Date(s) - 06/04/2016
11 h 00 min - 12 h 00 min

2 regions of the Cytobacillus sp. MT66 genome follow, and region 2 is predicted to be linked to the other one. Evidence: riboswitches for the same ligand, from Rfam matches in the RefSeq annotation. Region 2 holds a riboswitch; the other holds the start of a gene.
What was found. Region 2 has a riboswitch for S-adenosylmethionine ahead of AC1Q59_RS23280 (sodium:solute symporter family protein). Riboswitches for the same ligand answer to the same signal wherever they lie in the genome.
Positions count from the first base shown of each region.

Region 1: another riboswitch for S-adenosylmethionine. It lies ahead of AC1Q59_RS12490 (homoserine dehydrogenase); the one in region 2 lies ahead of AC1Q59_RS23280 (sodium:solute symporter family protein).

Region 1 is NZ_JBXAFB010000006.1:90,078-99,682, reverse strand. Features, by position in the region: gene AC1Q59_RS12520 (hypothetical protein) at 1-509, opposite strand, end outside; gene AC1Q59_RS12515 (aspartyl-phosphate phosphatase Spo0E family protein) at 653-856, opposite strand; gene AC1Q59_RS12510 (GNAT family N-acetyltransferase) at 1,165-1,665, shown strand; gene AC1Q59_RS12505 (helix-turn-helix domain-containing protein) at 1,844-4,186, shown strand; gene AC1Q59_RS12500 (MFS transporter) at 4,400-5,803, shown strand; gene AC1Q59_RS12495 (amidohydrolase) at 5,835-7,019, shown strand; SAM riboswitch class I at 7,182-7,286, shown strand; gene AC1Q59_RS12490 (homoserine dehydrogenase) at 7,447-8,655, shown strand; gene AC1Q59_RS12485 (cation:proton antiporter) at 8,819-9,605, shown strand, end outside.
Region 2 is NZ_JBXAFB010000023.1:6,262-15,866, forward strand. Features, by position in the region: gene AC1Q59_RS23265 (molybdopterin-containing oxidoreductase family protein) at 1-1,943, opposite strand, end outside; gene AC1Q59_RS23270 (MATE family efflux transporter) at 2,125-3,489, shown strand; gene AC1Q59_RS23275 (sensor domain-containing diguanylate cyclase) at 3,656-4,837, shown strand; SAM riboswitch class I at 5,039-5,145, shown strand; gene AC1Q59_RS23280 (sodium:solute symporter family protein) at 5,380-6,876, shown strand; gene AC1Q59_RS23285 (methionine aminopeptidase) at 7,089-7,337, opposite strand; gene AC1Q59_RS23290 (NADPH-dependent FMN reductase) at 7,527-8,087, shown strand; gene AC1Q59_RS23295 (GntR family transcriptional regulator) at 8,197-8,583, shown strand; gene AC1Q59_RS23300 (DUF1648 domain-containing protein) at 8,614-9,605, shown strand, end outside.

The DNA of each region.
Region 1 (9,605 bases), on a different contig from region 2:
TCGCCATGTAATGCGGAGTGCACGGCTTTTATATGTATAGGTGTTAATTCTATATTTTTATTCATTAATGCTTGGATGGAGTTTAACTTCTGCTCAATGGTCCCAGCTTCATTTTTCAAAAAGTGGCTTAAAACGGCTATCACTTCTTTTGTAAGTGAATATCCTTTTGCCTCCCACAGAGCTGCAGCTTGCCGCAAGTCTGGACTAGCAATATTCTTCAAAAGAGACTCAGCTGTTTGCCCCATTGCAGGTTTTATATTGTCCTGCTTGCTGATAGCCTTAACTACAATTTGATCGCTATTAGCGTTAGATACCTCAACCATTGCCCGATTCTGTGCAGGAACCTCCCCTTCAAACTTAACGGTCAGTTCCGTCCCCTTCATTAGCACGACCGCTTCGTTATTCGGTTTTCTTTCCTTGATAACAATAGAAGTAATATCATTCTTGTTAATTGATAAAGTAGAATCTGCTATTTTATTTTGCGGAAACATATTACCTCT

Recombination is typically thought as a symmetrical process resulting in large-scale reciprocal genetic exchanges between homologous chromosomes. Recombination events, however, are also accompanied by short-scale, unidirectional exchanges in the neighborhood of the initiating double-strand break: gene conversion. A large body of evidence suggests that gene conversion is GC-biased in mammals. AT/GC heterozygotes produce a larger amount of GC- than AT-gametes, thus conferring a population advantage to GC-alleles in high-recombining regions. This apparently unimportant feature of our molecular machinery has strong evolutionary consequences. Structurally, GC-biased gene conversion (gBGC) explains the spatial distribution of GC-content in mammalian genomes – the so-called isochore structure. Functionally, gBGC promotes the “undesired” segregation and fixation of deleterious AT->GC mutations, thus increasing our genomic mutation load. I will present an analysis of the signatures of gBGC in the tree of life. Our results show that gBGC is probably a universal process, present not only in many eukaryotic taxa but also in bacteria.